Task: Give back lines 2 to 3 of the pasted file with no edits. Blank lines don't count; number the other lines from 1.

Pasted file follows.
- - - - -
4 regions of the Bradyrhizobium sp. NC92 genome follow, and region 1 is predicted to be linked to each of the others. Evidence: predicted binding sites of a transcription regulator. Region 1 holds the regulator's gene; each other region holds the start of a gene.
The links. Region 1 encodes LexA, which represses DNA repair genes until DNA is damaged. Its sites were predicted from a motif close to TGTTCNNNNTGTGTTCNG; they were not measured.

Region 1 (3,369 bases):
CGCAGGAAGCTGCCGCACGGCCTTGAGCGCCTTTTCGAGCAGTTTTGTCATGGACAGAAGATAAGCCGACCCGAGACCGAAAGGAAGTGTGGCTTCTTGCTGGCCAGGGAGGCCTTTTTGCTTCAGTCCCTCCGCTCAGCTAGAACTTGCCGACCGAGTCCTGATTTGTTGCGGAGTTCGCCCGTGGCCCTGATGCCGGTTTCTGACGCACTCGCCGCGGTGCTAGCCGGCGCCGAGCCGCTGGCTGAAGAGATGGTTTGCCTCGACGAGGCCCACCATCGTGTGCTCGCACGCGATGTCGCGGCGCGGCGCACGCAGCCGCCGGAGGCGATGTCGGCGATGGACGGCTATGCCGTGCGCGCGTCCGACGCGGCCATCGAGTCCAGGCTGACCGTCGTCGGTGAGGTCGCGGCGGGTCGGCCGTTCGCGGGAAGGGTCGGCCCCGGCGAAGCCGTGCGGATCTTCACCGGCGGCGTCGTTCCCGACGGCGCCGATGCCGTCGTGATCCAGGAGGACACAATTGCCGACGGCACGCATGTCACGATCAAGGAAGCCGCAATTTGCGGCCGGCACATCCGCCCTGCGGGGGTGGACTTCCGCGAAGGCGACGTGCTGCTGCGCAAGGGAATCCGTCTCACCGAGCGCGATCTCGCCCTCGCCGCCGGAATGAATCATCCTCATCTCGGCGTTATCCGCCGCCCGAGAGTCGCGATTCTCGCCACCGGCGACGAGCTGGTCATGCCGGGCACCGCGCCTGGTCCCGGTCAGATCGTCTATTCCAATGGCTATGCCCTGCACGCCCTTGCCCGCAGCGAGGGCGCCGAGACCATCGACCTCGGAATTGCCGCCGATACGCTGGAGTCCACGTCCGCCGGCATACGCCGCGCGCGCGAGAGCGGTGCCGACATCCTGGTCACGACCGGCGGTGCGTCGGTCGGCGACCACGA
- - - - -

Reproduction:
The links. Region 1 encodes LexA, which represses DNA repair genes until DNA is damaged. Its sites were predicted from a motif close to TGTTCNNNNTGTGTTCNG; they were not measured.

Region 1 (3,369 bases):